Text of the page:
“I am still a big advocate of indies. It’s really a dream that you can work your butt off for 15 years, through tears and stress and fears, and end up in a position like we’re in today, even in the middle of COVID. That should give hope to a lot of indies out there to keep on doing what they’re doing, because they can realise their potential and have some financial success along the way.”

Virginia Hyland_SportsMS 2018_Close-up

Hyland says she’s still a fierce supporter of indies

Does that mean the pool of remaining independents should be hoping that holding groups start circling, ready to snap them up?

“What I’m talking about is not necessarily being bought, but being recognised and admired and respected in the industry,” she clarifies.

“You can either continue to run your independent agency for another 50 years, or there are other options as well.

“[Independent owners] are slogging it right now. They’re all having a tough time, as everyone is. It’s just knowing: don’t give up. There’s possibility out there for everyone. [You] just have to make it through the tough times and the good times. And that can lead to some great future partnerships.”

The founder’s team of 30 are all supportive of the move; while they signed up to work for an independent, that’s also meant “slogging it side by side with me,” Hyland explains.

“As much as we’re growing, it’s hard work and that work never stops,” she says. “And so for them, it’s a rebirth of new opportunities that they can potentially bring into Havas and learn from Havas as well.”

Becoming part of Havas Media as the ‘Hyland Division’ was also crucial; keeping the name alive preserves the brand’s goodwill, and signals its founder’s commitment to being involved with Havas for the long haul.

Retaining the brand “was a major part of the consideration for me in joining with the Havas guys. What was really important is the way they treat business owners and entrepreneurs. And if you look at Host/Havas as an example, locally, a lot of the Host team are still there … and that’s 10 years on, since Havas acquired Host.

“And so from a Hyland perspective, I’m not going anywhere for a very long time and Hyland will definitely be living on, absolutely, a hundred percent. It’s important, because we’ve built such a great name in the market and we’re respected.”

In her new role as managing director of the division, Hyland will continue to focus on the client roster she brings with her, which includes Coty, Church & Dwight, Etihad, and Deliveroo in addition to Kitchenaid. She’ll be “hustling, I will be out there in market talking about what we can do for clients, and trying to get on bigger pitches, trying to have different conversations with clients that I couldn’t have before, because I didn’t have some of those capabilities within the agency”.

“I’m going to be able to run harder and faster,” Hyland promises.

“I’m going to be able to put my energy back into running the day to day business, as opposed to waking up every morning worrying about payroll. Do I have enough money in the bank to pay everyone this month?

“So I feel very free. And so I’m able to actually give more energy back to my clients and my team.”

‘2021 is going to be a massive year for Havas Media’

Houltham’s been the boss of Havas Media for less than a year, and it’s been one that’s difficult to describe “without using expletives”. He acknowledges that “some days you think, goodness, this was terrible timing and a terrible decision”, but he’s learnt “that even when strange things happen, if you’re working with great people who are resilient, then you can work through it”.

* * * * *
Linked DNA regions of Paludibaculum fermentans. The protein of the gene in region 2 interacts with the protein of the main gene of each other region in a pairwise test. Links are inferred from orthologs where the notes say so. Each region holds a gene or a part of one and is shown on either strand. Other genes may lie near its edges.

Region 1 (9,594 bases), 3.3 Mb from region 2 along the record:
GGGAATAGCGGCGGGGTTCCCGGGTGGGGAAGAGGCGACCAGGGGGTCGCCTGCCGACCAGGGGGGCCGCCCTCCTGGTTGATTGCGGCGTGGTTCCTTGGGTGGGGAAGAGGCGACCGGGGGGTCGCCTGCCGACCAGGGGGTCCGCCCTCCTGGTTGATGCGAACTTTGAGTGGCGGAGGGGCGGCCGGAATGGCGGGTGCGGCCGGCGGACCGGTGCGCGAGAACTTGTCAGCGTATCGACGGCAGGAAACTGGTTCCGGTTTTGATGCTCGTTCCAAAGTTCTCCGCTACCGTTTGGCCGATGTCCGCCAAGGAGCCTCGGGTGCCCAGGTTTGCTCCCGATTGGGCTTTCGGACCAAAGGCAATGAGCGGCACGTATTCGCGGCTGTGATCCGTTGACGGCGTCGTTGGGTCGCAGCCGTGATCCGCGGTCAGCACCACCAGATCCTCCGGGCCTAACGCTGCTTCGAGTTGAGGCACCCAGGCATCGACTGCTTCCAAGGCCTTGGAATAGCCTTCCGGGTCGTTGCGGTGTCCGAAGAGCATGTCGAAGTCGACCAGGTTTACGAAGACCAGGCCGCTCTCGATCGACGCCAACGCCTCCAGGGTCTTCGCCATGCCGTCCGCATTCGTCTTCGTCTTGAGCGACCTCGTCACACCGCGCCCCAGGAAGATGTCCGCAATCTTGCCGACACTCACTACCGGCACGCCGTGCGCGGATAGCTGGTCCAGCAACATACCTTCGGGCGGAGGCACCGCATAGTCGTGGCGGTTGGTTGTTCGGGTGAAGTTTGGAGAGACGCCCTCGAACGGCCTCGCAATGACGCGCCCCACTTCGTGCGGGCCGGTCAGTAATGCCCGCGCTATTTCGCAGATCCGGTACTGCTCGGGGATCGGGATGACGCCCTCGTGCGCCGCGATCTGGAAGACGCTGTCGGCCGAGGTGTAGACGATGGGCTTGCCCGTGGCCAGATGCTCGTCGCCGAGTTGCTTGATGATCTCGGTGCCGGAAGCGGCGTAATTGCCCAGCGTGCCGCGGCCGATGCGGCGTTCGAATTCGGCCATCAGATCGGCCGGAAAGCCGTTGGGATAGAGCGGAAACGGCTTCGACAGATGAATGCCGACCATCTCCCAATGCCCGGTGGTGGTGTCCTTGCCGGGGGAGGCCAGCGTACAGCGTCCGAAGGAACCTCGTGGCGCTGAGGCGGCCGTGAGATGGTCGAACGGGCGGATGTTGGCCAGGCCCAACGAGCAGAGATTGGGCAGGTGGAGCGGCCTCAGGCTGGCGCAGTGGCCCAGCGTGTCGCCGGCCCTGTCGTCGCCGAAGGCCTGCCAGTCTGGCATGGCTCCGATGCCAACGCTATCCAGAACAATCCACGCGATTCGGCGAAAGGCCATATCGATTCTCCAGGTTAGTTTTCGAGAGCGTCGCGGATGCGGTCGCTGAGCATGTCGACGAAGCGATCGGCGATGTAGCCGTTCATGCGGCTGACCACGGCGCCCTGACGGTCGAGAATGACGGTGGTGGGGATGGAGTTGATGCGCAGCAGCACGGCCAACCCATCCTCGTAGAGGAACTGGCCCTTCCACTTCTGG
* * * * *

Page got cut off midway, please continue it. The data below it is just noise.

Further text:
Despite the challenges, he’s confident that “clients are starting to return to something that feels like normal spending. I think there’s optimism in the market, and that sets us up really well for next year … We are in a really strong position, and with the addition of the Hyland team coming into the mix, I think 2021 is going to be a massive year for Havas Media.”

The Hyland deal, in fact, has been “the light at the end of the iso tunnel” and “something very exciting to focus on” as he navigates Melbourne’s continued lockdown. And, just like Hyland’s workforce, Houltham’s team and clients share in that excitement.

Clients “see it as fresh blood, new talent, a bigger team”, and staff “have all been really enthusiastic about it because the same thing applies to them.

“They know that as the business gets bigger and as we bring more people into the team with new clients to work on, there are increasing numbers of opportunities for them, for their own development.”


He cites people who have worked together on the Kitchenaid business, or at other agencies, as proof of the “cultural and social connections as well as business connections in the teams”.

“And so those people, on both sides of the fence, have been really great advocates of why we’re a good cultural fit and why it’s going to be a great thing to bring the teams together.”

Achieving that integration during a pandemic is difficult, however. Houltham explains that “we’ve got a whole program in place to ensure that we’re welcoming the Hyland Division into the team in an appropriate manner. We’ve done a lot of work behind the scenes to ensure the transition for them is as smooth as possible.”

Until the impacts of COVID-19 are alleviated, though, the team will work in the office in “split cycles”. The ‘Hyland Division’ will officially move across to the Havas Village on Monday, with “their own area”, and work on the same office schedule. “They’re still together, but they’re just going to be operating out of a slightly fancier office” than the indie’s previous space in Bauer’s famous Park Street headquarters, according to Houltham.

But, Hyland laughs, one person who certainly won’t be moving is Wilson: “I’ve asked him if he has to move desks this time and he said no, he will not be.”